I've run martial arts schools for many years. Like most school owners during the days before Google and Bing, I depended on listings in the White Pages, which I augmented with paid ads in the Yellow Pages. To stay near the top, I used the alphabet, making sure my dojo names started with "Burk" or "American." When coupled with the occasional display ad in a local publication, this strategy worked well for decades. The phone would ring regularly with calls from interested parties, and those leads often turned into new enrollments.

Then came the internet. At first, people interested in learning martial arts would use search engines to find local schools and proceed to check them out — which was fine because everyone was on a level playing field. That didn't last long, however.One day, I woke up and found that, according to the search engines, my academy's ranking in our city had dropped from the top of the first page to a position with virtually no visibility. That left us completely out of the running. It shouldn't have been a surprise, but it was. I'd been asleep at the wheel, oblivious to the low ranking that had been secretly hampering us. Over time, the phone calls slowed even more, and fewer walk-ins were showing up. I had no choice but to go on the offensive.

STEP 1: I took a hard look at our website, which a former student had built years before. Although it seemed fine to me, I quickly learned that it had become outdated and was decidedly not user-friendly. In my defense, not one student or parent ever walked into my office and said, "Sensei, our website sucks." If anyone had, I would have listened. Nonetheless, I should have identified the deficiency before it became a serious problem.

I asked the original web developer for help. She moved my site from its private hosting platform to a commercial hosting service. As soon as the migration was finished, I knew I liked it because it was very modern and user-friendly, which meant I could post content without needing to ask someone else to squeeze it into their busy schedule. I also liked the fact that the hosting was still free. (Even so, I plan to upgrade to a paid account soon because more options are available and the annoying pop-ups will end.)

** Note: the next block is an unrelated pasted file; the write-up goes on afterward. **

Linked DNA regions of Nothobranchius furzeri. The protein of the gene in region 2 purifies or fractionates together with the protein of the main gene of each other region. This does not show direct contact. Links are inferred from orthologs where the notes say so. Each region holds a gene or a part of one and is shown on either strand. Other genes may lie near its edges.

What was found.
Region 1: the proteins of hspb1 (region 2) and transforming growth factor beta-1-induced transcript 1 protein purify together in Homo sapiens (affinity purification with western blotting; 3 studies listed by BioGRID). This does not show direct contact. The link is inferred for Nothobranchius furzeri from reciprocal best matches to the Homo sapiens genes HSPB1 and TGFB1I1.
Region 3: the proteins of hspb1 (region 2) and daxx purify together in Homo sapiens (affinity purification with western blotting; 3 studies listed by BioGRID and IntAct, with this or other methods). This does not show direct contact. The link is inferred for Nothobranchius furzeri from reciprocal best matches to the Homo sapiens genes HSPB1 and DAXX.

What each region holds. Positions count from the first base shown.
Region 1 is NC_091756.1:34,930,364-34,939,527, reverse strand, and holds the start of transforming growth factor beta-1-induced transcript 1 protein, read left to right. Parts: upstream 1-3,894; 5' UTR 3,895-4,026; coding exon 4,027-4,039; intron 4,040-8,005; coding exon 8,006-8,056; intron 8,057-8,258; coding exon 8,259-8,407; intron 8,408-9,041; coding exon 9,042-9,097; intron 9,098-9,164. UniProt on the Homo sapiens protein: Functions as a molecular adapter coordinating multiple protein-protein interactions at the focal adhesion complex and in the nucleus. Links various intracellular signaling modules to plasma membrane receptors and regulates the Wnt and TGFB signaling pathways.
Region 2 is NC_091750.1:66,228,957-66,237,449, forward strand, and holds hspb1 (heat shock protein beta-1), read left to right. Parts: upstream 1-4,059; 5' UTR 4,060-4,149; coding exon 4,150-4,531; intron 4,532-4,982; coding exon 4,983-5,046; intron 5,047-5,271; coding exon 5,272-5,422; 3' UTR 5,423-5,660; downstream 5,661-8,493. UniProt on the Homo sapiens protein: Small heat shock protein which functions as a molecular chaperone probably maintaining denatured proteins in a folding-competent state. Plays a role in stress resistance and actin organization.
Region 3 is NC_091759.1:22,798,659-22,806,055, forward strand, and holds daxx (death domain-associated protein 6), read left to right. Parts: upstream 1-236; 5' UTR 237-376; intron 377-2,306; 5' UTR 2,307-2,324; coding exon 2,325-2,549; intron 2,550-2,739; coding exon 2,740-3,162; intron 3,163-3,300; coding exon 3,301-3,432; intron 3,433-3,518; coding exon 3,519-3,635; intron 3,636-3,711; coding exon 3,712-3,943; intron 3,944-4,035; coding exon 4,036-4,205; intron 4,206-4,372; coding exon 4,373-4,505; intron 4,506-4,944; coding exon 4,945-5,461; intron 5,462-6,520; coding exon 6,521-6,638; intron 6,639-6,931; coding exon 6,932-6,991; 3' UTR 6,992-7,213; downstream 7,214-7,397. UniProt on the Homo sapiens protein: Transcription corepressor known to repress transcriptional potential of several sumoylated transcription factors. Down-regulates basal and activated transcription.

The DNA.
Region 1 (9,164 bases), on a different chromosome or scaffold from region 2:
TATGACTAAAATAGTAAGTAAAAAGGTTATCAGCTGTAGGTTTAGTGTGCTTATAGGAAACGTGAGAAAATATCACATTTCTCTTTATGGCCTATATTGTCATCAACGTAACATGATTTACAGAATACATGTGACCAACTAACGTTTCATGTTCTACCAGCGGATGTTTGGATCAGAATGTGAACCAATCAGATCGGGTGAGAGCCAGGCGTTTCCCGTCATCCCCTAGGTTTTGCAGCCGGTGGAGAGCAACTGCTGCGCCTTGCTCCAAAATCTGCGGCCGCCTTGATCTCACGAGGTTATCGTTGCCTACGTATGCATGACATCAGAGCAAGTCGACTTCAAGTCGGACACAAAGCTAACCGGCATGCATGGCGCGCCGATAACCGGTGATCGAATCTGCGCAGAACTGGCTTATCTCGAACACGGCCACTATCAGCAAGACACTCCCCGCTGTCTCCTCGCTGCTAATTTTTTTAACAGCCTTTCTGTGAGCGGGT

A third benefit of the switch is that people can view my site on their smartphone or tablet. No longer is a laptop or desktop needed to use all the site's features. A fourth benefit is that the new platform is designed for search engine optimization, or SEO. That surely will bring in more traffic, I figured.

Once the bugs were worked out, I posted a large eye-catching photo at the top of the home page, where the old site used to feature collections of photos. I began swapping out the main photo regularly because search algorithms rank pages with activity more highly than they do static pages.

To make the text more accessible, we switched to a larger font and concentrated on using sentences that were shorter and easier to understand. Nobody wants to tackle long paragraphs while reading on a cellphone. In essence, the central message became "martial arts training in a family-friendly environment — call now or come in and start today!" Of course, our phone number and email address are prominently displayed right there. It's essential to make it easy for prospective students to initiate contact, especially when you consider that most people will make a decision to dial before they get past the lead photo and highlighted information.

For those who might want additional info, I added a few sentences about the benefits of training with us. Then I inserted a graphic that includes other perks we provide, like tournaments, training camps and seminars.

The website ranking and traffic started to improve noticeably.